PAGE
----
I’d define collective intelligence as groups of individuals acting collectively in ways that seem intelligent. By that definition, of course, collective intelligence has been around for a very long time. Families, companies, countries, and armies: those are all examples of groups of people working together in ways that at least sometimes seem intelligent.

Well, at this point, one has to point out that groups of people don’t always act intelligently – at least not in ways that we may regard as being smart – as Dr. Malone also pointed out:

It’s also possible for groups of people to work together in ways that seem pretty stupid, and I think collective stupidity is just as possible as collective intelligence. Part of what I want to understand and part of what the people I’m working with want to understand is what are the conditions that lead to collective intelligence rather than collective stupidity. But in whatever form, either intelligence or stupidity, this collective behavior has existed for a long time.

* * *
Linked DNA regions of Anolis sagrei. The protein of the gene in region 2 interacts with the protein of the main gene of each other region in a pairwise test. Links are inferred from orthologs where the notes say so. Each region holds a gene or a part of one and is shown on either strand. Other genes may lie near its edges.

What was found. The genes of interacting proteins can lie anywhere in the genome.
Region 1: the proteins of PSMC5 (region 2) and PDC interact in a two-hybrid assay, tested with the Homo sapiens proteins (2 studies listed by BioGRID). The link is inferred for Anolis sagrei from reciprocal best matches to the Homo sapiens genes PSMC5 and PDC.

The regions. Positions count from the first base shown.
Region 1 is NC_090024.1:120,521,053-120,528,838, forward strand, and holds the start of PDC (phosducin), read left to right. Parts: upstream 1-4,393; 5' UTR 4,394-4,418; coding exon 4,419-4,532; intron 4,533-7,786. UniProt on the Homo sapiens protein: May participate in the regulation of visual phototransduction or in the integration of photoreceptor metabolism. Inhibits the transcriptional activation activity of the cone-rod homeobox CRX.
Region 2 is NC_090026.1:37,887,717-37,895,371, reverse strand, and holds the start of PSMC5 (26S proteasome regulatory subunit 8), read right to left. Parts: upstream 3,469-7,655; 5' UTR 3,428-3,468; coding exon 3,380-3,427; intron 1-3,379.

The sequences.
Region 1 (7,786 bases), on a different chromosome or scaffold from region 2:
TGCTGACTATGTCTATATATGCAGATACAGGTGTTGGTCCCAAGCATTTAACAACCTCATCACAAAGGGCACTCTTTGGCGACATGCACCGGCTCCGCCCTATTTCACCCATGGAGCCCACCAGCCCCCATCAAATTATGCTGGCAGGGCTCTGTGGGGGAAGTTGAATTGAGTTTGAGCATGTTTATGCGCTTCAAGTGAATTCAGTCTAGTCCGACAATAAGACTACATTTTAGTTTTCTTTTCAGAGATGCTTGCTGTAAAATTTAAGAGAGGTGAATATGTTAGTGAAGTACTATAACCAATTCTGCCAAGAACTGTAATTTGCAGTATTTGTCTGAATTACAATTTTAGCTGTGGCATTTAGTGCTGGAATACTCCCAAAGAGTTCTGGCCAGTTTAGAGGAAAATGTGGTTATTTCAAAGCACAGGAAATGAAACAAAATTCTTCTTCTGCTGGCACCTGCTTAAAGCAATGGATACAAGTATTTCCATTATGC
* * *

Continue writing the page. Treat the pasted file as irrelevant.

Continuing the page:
So what does any of this have to do with the price of beans in China, you may ask? After all, it all seems kind of obvious when you think about it (as the old saying goes, ‘a person is smart; a group of people aren’t’).

Think again:

What’s new, though, is a new kind of collective intelligence enabled by the Internet. Think of Google, for instance, where millions of people all over the world create web pages, and link those web pages to each other. Then all that knowledge is harvested by the Google technology so that when you type a question in the Google search bar the answers you get often seem amazingly intelligent, at least by some definition of the word “intelligence.”

Or think of Wikipedia, where thousands of people all over the world have collectively created a very large and amazingly high quality intellectual product with almost no centralized control. And by the way, without even being paid. I think these examples of things like Google and Wikipedia are not the end of the story. I think they’re just barely the beginning of the story. We’re likely to see lots more examples of Internet-enabled collective intelligence—and other kinds of collective intelligence as well—over the coming decades.